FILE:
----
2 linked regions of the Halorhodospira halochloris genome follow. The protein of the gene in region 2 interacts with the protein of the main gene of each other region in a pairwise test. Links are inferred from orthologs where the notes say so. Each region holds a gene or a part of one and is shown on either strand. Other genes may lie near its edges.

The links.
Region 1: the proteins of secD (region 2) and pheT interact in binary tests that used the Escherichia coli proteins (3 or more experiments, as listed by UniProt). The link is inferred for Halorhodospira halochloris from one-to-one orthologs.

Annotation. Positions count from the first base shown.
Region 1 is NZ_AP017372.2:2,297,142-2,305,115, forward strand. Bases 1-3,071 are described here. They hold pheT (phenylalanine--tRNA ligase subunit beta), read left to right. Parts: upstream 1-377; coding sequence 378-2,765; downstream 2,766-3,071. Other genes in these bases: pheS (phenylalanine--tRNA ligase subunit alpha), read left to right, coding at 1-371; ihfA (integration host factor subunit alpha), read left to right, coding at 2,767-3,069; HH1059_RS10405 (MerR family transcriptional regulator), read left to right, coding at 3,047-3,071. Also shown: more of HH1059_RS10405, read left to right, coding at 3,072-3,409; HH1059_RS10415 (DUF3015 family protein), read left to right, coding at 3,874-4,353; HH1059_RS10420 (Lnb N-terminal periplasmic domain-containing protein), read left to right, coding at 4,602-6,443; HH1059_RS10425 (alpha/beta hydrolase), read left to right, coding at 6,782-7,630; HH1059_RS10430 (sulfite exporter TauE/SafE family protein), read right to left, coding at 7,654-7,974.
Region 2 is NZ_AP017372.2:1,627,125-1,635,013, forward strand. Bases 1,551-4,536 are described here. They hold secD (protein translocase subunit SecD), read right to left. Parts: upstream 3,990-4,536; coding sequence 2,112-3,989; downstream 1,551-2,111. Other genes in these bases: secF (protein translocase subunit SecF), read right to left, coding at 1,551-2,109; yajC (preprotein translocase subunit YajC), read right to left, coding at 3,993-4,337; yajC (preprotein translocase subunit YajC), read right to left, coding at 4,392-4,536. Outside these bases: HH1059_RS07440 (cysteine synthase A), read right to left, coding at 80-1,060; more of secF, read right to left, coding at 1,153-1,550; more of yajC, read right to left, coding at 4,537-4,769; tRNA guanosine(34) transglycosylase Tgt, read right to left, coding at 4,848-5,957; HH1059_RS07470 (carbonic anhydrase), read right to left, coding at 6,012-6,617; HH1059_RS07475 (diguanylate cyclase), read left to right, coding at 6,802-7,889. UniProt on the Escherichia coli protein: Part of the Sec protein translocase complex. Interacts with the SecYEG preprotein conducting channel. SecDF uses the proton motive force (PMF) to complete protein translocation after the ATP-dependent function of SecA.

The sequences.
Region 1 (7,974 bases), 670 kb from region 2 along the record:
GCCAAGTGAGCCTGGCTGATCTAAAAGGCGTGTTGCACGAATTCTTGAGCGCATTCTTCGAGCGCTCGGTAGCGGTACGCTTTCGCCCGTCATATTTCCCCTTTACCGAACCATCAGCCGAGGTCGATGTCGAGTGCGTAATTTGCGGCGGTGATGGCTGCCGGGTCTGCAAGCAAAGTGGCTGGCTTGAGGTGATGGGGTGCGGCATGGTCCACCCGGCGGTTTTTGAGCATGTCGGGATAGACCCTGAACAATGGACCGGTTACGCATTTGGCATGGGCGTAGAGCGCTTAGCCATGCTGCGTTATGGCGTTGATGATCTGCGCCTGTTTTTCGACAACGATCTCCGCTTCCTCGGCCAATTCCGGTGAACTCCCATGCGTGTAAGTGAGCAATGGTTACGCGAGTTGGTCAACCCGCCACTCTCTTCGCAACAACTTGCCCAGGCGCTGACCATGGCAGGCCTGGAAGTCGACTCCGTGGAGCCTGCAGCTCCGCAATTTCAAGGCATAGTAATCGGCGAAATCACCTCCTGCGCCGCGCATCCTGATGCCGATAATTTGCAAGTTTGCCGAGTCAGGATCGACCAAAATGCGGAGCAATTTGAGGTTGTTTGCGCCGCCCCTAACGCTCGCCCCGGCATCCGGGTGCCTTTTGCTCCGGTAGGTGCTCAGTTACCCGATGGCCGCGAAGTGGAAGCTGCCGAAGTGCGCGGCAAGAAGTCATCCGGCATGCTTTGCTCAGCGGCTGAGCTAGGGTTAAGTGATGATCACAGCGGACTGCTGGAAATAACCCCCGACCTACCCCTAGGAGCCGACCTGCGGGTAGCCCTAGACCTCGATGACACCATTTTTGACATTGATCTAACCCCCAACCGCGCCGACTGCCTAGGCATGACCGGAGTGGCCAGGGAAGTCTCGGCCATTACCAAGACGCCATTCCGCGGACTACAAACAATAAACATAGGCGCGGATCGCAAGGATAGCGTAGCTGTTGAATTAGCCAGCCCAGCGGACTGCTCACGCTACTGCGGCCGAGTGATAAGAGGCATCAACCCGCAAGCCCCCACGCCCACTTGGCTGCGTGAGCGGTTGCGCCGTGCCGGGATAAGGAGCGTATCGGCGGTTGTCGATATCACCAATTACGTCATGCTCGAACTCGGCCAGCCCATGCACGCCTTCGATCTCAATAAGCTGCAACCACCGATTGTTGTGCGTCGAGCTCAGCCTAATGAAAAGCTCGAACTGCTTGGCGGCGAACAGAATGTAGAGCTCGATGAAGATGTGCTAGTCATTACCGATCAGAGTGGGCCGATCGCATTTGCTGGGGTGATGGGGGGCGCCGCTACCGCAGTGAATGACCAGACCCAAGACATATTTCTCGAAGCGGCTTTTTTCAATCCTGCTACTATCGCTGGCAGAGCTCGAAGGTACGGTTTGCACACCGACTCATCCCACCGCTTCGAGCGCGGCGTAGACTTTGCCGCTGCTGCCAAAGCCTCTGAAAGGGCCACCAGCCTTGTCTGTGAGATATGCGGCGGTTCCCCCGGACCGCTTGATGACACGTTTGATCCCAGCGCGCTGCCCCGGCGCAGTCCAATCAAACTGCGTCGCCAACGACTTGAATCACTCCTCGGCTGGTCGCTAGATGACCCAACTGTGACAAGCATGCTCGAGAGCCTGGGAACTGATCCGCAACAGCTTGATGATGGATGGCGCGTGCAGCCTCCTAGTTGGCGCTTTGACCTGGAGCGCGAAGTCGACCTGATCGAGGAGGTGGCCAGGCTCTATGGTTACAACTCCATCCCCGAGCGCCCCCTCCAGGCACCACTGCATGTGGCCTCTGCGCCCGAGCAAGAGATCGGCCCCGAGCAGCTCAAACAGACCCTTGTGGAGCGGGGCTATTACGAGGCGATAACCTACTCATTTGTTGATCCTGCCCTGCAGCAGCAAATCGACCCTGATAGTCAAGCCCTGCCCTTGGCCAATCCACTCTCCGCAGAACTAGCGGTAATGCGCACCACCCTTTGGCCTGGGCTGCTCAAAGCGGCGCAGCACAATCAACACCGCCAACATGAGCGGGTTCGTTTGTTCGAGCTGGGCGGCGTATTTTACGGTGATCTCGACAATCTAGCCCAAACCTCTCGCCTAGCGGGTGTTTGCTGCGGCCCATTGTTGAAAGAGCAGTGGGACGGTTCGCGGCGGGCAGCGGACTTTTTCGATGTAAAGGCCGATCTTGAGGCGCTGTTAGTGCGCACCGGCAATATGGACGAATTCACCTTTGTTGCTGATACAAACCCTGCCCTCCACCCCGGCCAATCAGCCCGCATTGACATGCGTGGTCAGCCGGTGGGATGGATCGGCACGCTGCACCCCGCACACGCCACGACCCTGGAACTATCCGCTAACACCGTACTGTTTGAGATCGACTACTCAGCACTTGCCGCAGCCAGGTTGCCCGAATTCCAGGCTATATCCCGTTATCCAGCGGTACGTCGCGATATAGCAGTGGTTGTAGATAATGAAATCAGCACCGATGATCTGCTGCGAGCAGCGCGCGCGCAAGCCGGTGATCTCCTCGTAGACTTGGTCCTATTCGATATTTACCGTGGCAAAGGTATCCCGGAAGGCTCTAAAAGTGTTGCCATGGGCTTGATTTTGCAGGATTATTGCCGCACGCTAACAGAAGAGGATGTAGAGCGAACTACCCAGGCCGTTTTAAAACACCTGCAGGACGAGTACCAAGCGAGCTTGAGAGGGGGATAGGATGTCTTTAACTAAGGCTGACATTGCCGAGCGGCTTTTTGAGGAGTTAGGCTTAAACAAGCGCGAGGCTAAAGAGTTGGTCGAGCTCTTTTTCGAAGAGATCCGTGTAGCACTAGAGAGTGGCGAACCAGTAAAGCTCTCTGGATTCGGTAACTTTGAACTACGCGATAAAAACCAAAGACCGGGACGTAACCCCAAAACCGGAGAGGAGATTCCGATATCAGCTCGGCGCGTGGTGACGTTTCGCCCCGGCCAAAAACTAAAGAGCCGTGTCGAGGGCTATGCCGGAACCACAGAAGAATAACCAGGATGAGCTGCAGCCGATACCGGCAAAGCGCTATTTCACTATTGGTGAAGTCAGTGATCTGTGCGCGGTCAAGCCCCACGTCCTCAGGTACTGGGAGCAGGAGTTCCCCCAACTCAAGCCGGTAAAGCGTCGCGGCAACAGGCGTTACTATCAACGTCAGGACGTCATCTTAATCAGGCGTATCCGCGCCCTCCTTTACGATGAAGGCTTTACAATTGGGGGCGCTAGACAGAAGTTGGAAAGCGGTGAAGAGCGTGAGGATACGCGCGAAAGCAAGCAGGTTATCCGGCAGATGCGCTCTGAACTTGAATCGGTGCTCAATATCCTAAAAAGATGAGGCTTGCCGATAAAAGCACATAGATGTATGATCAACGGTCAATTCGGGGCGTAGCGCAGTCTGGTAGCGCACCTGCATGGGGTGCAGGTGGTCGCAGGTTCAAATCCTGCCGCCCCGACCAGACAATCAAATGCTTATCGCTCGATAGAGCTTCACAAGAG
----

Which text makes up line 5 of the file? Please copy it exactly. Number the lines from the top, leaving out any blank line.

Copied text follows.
Region 1 is NZ_AP017372.2:2,297,142-2,305,115, forward strand. Bases 1-3,071 are described here. They hold pheT (phenylalanine--tRNA ligase subunit beta), read left to right. Parts: upstream 1-377; coding sequence 378-2,765; downstream 2,766-3,071. Other genes in these bases: pheS (phenylalanine--tRNA ligase subunit alpha), read left to right, coding at 1-371; ihfA (integration host factor subunit alpha), read left to right, coding at 2,767-3,069; HH1059_RS10405 (MerR family transcriptional regulator), read left to right, coding at 3,047-3,071. Also shown: more of HH1059_RS10405, read left to right, coding at 3,072-3,409; HH1059_RS10415 (DUF3015 family protein), read left to right, coding at 3,874-4,353; HH1059_RS10420 (Lnb N-terminal periplasmic domain-containing protein), read left to right, coding at 4,602-6,443; HH1059_RS10425 (alpha/beta hydrolase), read left to right, coding at 6,782-7,630; HH1059_RS10430 (sulfite exporter TauE/SafE family protein), read right to left, coding at 7,654-7,974.